User-Agent: Mozilla/5.0 (Windows; U; Windows NT 5.1; en-US; rv:18.104.22.168) Gecko/2008070208 Firefox/3.0.1 Build Identifier: Mozilla/5.0 (Windows; U; Windows NT 5.1; en-US; rv:22.214.171.124) Gecko/2008070208 Firefox/3.0.1 Please read this to the end; the problem is not the same as the many other certificate-warning-related reports/complaints. Many desktop apps & services include HTTP front-ends. Because the IP address the app runs under is not known until someone begins using it, it is impossible to include an authority-signed certificate with the program. Regular users cannot possibly be expected to generate their own certificate. Encryption is required, so the only option is for the app to create a self-signed certificate. When Firefox 3 visits the embedded webserver, users are presented with a very obnoxious message. I gather this is meant to prevent phishing, which is a nice goal, but seriously, it mostly just convinces people to switch to a different browser. But okay, let's assume that annoying the hell out of users trying to visit legitimate sites is a feature. There are still several problems: First, sometimes there is an 'add an exception' link at the bottom of the page, sometimes there isn't. Sometimes it's a link, and sometimes it's a button. Sometimes, there isn't a link at all. Sometimes, a dialog box pops up with the "sec_error_xxxx" message. There is no consistency. It seems to be related to the domain being visited (i.e. localhost v.s. an IP), and with a given URL it is always consistent. But aside from that I can't see a pattern. Since we can't predict how the error will appear, we need to plan for the worst and assume there is no link. That means telling normal users to go to Tools > Options > Advanced > etc. Again, I really hope you realize that this only convinces users to either switch to a different browser, or use an app without SSL, thus decreasing their security. But hey, they can theoretically reach that UI, so fine. The real problem is in the 'steps to reproduce' section. Reproducible: Sometimes Steps to Reproduce: 1. HTTP server A (localhost) has self-signed cert A, issued by X with serial Y 2. HTTP server B (some_ip) has self-signed cert B, issued by X with serial Y These are two separate installations, but since it's the same app generating the certificate, it of course has the same issuer and serial on the self-signed cert. There is no other way to do it. 3. I visit server A, and manually add an exception for its cert 4. I visit server B, and try to add an exception. I click "get certificate"... Actual Results: Upon clicking "get certificate" for server B, I get this error dialog: An error occurred during a connection to <IP REMOVED>. You have received an invalid certificate. Please contact the server administrator or email correspondent and give them the following information: Your certificate contains the same serial number as another certificate issued by the certificate authority. Please get a new certificate containing a unique serial number. (Error code: sec_error_reused_issuer_and_serial) So it is *impossible* for me to visit both servers at the same time. Expected Results: Since I've gone through a huge amount of inconvenience just to get to that screen, I sort of hoped it would do what I asked, and add the exception. I'd classify this as "a major feature is broken" because it is flat-out impossible (not just 'difficult' but impossible) to visit a legitimate page using Firefox.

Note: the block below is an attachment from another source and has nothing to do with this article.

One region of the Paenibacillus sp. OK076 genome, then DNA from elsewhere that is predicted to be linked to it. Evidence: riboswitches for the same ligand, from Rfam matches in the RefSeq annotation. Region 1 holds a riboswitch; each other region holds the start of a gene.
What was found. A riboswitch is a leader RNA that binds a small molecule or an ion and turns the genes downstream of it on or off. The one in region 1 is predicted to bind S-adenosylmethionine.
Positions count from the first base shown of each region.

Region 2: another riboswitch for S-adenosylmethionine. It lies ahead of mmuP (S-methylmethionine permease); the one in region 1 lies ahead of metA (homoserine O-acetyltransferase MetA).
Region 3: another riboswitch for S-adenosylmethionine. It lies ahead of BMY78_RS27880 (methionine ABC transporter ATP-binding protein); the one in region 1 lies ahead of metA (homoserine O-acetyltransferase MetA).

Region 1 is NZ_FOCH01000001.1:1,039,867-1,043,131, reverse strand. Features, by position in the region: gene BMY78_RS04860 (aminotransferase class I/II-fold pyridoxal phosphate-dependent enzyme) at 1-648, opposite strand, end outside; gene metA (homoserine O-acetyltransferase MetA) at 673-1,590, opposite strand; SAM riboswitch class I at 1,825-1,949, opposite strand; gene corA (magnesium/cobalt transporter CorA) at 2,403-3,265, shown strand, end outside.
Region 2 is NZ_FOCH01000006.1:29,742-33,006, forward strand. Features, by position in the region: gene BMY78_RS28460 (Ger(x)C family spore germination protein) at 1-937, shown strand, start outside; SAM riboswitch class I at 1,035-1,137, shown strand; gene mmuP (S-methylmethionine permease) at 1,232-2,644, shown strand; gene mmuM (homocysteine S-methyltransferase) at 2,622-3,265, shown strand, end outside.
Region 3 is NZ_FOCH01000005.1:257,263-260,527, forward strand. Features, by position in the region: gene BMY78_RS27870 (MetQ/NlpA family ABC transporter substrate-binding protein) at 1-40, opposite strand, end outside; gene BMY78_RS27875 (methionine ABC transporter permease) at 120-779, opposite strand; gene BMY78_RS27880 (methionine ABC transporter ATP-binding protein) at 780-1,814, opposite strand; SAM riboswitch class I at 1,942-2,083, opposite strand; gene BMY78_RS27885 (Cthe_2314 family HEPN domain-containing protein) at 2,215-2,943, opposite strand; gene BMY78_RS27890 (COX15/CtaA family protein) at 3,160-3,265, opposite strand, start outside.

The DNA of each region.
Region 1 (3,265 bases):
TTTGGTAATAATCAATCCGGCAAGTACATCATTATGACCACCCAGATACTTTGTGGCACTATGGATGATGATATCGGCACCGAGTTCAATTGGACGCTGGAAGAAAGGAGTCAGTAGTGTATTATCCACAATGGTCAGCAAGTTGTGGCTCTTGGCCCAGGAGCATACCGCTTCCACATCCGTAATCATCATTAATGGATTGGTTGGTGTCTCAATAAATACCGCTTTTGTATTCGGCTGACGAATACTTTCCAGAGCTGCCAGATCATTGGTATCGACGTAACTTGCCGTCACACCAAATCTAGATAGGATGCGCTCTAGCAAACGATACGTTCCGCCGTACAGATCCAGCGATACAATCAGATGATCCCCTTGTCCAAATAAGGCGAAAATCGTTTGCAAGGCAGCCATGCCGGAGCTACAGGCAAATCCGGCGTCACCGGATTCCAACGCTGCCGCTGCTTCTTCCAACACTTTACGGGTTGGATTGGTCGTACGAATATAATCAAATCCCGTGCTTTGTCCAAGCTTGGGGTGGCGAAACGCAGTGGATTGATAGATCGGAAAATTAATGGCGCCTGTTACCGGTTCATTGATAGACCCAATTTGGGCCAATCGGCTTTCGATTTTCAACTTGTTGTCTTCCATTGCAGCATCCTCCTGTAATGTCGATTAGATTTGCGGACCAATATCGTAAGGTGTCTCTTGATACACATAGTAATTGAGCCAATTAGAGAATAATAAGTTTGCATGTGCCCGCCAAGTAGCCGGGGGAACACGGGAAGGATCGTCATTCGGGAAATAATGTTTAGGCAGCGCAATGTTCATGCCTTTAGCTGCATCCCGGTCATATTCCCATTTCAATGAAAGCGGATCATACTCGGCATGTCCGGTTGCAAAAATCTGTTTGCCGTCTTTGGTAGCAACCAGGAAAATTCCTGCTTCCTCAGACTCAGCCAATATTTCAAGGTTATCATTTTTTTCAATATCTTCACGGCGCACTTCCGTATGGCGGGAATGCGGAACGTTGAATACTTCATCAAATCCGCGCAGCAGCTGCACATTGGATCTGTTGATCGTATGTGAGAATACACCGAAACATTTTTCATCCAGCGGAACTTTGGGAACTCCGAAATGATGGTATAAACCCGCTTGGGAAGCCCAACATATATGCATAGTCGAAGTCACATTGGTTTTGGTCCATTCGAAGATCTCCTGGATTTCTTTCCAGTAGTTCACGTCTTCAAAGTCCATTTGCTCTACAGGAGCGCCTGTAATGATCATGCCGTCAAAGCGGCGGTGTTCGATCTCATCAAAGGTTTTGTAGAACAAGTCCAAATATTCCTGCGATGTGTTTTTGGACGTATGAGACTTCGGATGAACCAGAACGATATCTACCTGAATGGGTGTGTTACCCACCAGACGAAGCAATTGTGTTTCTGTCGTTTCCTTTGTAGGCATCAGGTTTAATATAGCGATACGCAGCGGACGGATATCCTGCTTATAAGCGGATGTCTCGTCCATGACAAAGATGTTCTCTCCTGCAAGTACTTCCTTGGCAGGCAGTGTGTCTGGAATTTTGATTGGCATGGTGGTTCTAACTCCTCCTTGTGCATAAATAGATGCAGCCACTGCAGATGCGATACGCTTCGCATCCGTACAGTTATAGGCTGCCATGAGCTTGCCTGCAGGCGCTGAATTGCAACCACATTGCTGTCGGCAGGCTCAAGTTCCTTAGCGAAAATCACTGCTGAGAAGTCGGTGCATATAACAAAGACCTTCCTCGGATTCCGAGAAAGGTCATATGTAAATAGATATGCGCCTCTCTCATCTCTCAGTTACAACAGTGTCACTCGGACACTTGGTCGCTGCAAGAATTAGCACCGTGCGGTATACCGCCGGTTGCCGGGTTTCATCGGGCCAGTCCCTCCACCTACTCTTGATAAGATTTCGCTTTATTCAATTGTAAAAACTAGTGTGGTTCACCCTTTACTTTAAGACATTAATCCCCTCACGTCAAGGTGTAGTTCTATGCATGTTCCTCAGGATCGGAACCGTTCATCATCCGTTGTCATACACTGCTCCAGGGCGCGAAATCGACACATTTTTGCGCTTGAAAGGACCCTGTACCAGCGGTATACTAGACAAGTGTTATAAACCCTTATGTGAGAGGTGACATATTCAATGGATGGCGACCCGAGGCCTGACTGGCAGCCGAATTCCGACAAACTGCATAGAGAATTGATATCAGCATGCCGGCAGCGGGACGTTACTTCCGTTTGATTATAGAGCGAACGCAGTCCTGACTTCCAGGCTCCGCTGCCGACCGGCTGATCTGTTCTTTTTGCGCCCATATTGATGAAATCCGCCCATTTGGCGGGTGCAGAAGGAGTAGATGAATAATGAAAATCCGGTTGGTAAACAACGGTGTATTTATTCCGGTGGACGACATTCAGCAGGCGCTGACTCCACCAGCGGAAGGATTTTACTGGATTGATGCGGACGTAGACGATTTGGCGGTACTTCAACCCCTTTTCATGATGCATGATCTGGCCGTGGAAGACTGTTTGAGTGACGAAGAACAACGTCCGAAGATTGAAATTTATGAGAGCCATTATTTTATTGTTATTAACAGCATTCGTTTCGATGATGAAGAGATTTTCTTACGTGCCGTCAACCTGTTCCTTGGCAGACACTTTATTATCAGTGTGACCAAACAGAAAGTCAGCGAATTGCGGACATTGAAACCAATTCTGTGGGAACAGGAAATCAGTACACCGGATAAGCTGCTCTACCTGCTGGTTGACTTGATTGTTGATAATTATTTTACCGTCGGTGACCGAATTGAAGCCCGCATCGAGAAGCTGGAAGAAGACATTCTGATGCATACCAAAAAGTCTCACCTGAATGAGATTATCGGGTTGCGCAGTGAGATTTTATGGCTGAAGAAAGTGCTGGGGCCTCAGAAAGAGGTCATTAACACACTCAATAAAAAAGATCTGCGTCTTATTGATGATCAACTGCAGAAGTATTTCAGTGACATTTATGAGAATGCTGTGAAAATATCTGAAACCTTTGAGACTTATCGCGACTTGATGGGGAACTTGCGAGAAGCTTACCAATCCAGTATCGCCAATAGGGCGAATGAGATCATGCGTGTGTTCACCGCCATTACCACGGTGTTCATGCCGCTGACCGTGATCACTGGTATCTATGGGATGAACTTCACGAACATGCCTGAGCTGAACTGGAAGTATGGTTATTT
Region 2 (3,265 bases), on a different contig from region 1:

You are describing several problems here and while I appreciate your warning at the beginning, most of them are indeed covered by existing bugs. (In reply to comment #0) > First, sometimes there is an 'add an exception' link at the bottom of the page, > sometimes there isn't. Sometimes it's a link, and sometimes it's a button. > Sometimes, there isn't a link at all. Sometimes, a dialog box pops up with the > "sec_error_xxxx" message. There is no consistency. The structure of the page is consistent (a link which expands an extra information section with an "Add Exception" button) except that there is a bug where it sometimes displays the fallback error dialog, and it shouldn't. That is bug 431712. Absent that bug, the experience for typical broken cert scenarios should be consistent in all cases. > Since we can't predict how the error will appear, we need to plan for the > worst and assume there is no link. That means telling normal users to go to > Tools > Options > Advanced > etc. Again, I really hope you realize that this only > convinces users to either switch to a different browser, or use an app without > SSL, thus decreasing their security. But hey, they can theoretically reach > that UI, so fine. The real problem is in the 'steps to reproduce' section. You should not feel it necessary to advise your users to follow that route - even in the case of bug 431712, the error page is *also* displayed. The error page with the add exception link is always shown in cases where an exception can be added -- however duplicate serials are a different problem. I understand that you are trying to be helpful, and I appreciate that, but lecturing people on the assumption that you've thought about this problem longer and harder than they have is unlikely to engender the kind of forward progress you're (presumably) looking for. > Steps to Reproduce: > 1. HTTP server A (localhost) has self-signed cert A, issued by X with serial Y > 2. HTTP server B (some_ip) has self-signed cert B, issued by X with serial Y > > These are two separate installations, but since it's the same app generating > the certificate, it of course has the same issuer and serial on the self-signed > cert. There is no other way to do it. This is the crux of your problem - not other things like bug 431712. This is a hard-stop failure. The combination of issuer and serial must be unique, since that is, by RFC, the way to identify a certificate. That is why you aren't seeing the opportunity to add an exception. I'm confused by your statement that "since it's the same app generating the certificate, of course it has the same serial" and your suggestion that there's no other way to do it. Most applications that use this pattern generate a random number for the serial, or use some calculation based on the date, or munge the issuer; there are many ways to make the chance of duplication vanishingly small. The expectations of the RFC language around uniqueness of the issuer/serial pair are spread throughout our codebase. bug 219980 is concerned with making the error message clearer about why this is a problem, but at the end of the day the app is generating certs that can't be kept in the same database without breaking reasonably fundamental principles of SSL. If the app you describe was generating certs with parse errors, you wouldn't file bugs here because it would be pretty clear that the solution was to fix the app's cert generation. It turns out that instead, the app is generating certs which parse correctly, and could work fine in certain restricted environments, but do not work on the open internet, where multiple instances might be visited by the same user. Without meaning to sound dismissive, we are profoundly unlikely to change our crypto assumptions to accommodate that.